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Broadcasting Authority

Morning Ireland was unfair in calling Kevin Myers a 'Holocaust denier' - BAI

Myers previously described himself as such in describing his issues with the word ‘holocaust’ itself, rather than in denying the genocide of European Jews during World War II.

Kevin Myers Reporters Kevin Myers Graham Hughes / Graham Hughes / /

RTÉ’s MORNING IRELAND was ‘unfair’ in describing journalist Kevin Myers as a Holocaust denier, according to a decision on a complaint by the Broadcasting Authority of Ireland (BAI).

The decision was officially arrived at last Thursday.

A complaint by a member of the public had been lodged with the BAI concerning a statement made by a presenter on the flagship RTÉ weekday programme in late July 2017, which saw Myers referred to as a ‘Holocaust denier’.

That assertion stems from a series of articles written by the columnist in 2009 for the Belfast Telegraph and Irish Independent newspapers, in which he took umbrage with the application of the word ‘Holocaust’ with regard to the genocide of European Jews during World War II.

In those articles, Myers referred to himself as a “Holocaust denier”, with his chief issue being the use of the original Greek word itself, stating that there was no single ‘holocaust’ as the genocide in question took many forms.

The complainant asserted that Myers was not disputing that genocide had taken place, merely the semantic implications of the word ‘Holocaust’ itself, and cited a number of references on Myers’ behalf that had been made in the aftermath of the furore, including by the Jewish Representative Council.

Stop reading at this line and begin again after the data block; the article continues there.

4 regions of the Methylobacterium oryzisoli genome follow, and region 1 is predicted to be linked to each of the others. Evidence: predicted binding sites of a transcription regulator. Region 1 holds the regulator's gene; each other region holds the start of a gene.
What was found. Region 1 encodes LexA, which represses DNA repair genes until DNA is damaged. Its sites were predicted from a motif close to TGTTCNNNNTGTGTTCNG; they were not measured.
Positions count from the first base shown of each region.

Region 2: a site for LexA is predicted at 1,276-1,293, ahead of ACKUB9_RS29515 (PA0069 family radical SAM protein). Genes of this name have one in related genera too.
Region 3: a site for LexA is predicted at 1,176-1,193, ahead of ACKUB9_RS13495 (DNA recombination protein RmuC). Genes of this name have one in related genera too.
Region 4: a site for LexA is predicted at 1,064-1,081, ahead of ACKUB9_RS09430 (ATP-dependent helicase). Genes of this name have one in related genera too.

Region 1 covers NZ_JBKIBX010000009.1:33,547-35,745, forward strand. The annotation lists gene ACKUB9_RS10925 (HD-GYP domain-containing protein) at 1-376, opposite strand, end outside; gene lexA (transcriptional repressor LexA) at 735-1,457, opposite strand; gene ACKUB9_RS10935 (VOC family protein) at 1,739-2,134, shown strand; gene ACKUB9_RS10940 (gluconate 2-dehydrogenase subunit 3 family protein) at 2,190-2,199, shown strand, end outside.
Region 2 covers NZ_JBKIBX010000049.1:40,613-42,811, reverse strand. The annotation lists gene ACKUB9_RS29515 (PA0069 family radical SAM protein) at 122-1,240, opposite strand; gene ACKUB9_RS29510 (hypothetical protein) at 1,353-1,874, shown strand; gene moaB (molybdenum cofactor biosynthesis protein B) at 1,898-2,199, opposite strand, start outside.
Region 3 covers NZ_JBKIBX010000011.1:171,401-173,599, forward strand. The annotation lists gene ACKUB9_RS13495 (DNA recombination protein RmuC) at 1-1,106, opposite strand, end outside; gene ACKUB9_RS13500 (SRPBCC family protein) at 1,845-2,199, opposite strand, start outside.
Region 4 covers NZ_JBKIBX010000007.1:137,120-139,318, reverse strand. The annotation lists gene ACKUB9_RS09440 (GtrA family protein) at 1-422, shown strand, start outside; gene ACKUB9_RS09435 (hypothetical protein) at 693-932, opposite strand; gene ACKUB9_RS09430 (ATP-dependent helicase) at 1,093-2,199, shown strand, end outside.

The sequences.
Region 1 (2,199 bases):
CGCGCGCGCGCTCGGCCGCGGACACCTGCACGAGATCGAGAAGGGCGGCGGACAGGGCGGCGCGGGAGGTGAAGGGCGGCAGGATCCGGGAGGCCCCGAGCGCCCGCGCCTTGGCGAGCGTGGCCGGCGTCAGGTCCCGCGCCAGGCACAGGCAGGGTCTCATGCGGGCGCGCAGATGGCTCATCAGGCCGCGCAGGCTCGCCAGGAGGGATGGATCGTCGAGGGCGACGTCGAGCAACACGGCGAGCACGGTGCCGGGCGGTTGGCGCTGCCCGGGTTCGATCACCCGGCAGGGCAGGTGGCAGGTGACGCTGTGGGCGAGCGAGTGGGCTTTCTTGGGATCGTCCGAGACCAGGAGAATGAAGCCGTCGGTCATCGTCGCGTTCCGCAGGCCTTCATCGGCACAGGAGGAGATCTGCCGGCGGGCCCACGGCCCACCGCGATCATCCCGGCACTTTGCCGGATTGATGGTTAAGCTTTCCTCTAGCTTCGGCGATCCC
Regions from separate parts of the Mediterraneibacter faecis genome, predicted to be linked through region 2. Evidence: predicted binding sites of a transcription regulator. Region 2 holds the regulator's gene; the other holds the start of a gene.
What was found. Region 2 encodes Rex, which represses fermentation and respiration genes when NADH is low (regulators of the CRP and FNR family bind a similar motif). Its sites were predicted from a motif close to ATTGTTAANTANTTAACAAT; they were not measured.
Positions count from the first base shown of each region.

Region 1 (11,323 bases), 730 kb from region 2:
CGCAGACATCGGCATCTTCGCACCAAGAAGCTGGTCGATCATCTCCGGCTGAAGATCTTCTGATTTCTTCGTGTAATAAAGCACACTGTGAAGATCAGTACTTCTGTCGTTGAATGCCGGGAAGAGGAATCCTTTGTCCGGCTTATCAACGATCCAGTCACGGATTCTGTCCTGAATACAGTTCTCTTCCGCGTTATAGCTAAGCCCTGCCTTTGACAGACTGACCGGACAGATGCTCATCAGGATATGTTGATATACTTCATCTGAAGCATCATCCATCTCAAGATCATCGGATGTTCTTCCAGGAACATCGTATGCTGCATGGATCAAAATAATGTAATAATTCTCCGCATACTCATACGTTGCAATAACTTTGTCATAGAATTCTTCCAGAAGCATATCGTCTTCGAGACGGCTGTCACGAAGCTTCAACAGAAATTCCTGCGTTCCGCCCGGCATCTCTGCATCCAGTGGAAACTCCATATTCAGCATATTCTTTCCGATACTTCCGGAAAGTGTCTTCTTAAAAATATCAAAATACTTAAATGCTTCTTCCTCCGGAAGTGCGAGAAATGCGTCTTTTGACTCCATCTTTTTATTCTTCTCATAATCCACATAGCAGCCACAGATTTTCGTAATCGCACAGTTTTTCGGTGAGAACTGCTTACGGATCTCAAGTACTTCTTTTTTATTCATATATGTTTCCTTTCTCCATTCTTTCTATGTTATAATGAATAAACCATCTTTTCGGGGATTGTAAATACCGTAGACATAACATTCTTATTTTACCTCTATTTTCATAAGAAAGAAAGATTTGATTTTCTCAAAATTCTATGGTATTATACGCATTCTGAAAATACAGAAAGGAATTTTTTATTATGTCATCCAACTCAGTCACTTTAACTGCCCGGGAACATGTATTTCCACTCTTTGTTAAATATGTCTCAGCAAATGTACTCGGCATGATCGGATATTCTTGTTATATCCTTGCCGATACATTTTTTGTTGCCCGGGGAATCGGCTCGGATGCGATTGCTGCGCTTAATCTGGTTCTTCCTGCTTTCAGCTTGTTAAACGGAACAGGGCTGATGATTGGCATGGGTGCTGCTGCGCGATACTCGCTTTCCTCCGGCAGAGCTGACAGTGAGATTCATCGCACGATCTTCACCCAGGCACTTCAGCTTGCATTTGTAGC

They also said that no senior member of the Irish Jewish community has described Myers as a ‘denier’, and that to describe the writer as such would amount to ‘an absolute distortion of the facts’.

“The complainant adds that Mr Myers has written many times about the Holocaust and the suffering of the Jews and that it is ridiculous and offensive to label him as (a) ‘Holocaust denier’,” the decision reads.

The 2009 article had come to the fore at the time as a result of Myers writing (and subsequently losing his job with the Sunday Times over) a column dealing with the gender pay gap seen at the BBC, with particular reference to Jewish female presenters Claudia Winkleman and Vanessa Feltz.

In defending the complaint, RTÉ stated that in describing Myers as such its presenter was merely using “Mr Myers’ own words”.

“The broadcaster maintains that if he is being referred to around the world as a Holocaust denier, it is because he described himself as such,” the broadcaster’s response reads.

In considering the complaint, the BAI had regard to the obligations set out in its own code of fairness, objectivity and impartiality, which require the presentation of “views and fact in a way which does not misrepresent those views or facts or render them misleading”.

“It was the opinion of the committee that these obligations had not been met in the broadcast,” the BAI said.

While noting that Mr Myers had described himself as a ‘Holocaust denier’ in a typically provocative newspaper article that he had written, it was evident from the article as a whole that his description did not in fact amount to a statement denying the genocide of the Jewish people at the hands of the Nazi regime.
Rather, the article was a comment on how language is used and the criminalisation of individuals or groups who engage in Holocaust denial.

The BAI considered that the presenter’s description of Myers was “considered to lack fairness to (Myers) and… misrepresented his views in a manner which would likely mislead audiences as to his views”.

Accordingly, the authority decided to uphold the complaint.

The full decision can be read here

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